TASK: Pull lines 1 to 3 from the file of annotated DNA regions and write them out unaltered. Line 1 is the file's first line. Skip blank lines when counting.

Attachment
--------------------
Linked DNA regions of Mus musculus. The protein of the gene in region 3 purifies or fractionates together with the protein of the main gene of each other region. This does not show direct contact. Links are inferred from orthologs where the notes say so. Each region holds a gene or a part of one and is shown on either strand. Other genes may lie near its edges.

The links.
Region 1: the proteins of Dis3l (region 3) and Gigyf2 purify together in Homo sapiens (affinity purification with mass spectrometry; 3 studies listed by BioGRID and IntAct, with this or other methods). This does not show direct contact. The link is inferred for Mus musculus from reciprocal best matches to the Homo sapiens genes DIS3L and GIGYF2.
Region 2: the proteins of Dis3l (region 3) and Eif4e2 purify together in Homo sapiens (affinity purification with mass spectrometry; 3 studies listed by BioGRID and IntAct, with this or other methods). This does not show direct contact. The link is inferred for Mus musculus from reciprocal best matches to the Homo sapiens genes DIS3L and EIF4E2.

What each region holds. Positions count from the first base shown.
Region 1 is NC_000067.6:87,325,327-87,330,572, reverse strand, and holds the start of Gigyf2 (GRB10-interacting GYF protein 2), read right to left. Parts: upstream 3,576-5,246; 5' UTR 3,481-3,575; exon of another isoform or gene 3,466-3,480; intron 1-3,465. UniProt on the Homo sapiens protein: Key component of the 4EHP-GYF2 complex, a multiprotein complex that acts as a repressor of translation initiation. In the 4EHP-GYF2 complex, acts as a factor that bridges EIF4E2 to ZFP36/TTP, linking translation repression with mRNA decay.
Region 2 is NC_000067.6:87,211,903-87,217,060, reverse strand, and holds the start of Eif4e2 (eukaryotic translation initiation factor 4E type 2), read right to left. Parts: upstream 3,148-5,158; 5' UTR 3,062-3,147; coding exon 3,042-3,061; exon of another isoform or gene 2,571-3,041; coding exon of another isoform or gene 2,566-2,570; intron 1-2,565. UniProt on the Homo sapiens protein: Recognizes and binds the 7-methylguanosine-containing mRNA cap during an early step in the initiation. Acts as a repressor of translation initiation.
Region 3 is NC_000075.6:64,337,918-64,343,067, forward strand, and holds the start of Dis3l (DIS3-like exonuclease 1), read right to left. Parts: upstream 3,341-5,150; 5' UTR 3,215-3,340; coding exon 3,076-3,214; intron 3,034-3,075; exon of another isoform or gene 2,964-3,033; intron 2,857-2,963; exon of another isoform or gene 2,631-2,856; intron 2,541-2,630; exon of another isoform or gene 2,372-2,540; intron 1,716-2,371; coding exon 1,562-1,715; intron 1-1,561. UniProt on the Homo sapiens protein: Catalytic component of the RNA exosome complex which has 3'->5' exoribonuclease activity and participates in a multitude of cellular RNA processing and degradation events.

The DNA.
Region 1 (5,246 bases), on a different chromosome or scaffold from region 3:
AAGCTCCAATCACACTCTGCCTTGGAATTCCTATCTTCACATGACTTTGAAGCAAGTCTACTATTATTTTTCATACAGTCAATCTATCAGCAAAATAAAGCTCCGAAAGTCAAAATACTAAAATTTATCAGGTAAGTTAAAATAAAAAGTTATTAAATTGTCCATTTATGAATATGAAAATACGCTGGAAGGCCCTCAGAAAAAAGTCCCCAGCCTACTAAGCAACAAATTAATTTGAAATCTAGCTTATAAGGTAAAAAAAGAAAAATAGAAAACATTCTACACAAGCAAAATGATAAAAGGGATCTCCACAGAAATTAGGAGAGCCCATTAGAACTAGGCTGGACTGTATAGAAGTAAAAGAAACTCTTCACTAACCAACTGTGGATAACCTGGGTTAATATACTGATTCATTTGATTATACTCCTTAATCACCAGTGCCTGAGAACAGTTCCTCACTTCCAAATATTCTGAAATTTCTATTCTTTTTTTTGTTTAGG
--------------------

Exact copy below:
Linked DNA regions of Mus musculus. The protein of the gene in region 3 purifies or fractionates together with the protein of the main gene of each other region. This does not show direct contact. Links are inferred from orthologs where the notes say so. Each region holds a gene or a part of one and is shown on either strand. Other genes may lie near its edges.

The links.
Region 1: the proteins of Dis3l (region 3) and Gigyf2 purify together in Homo sapiens (affinity purification with mass spectrometry; 3 studies listed by BioGRID and IntAct, with this or other methods). This does not show direct contact. The link is inferred for Mus musculus from reciprocal best matches to the Homo sapiens genes DIS3L and GIGYF2.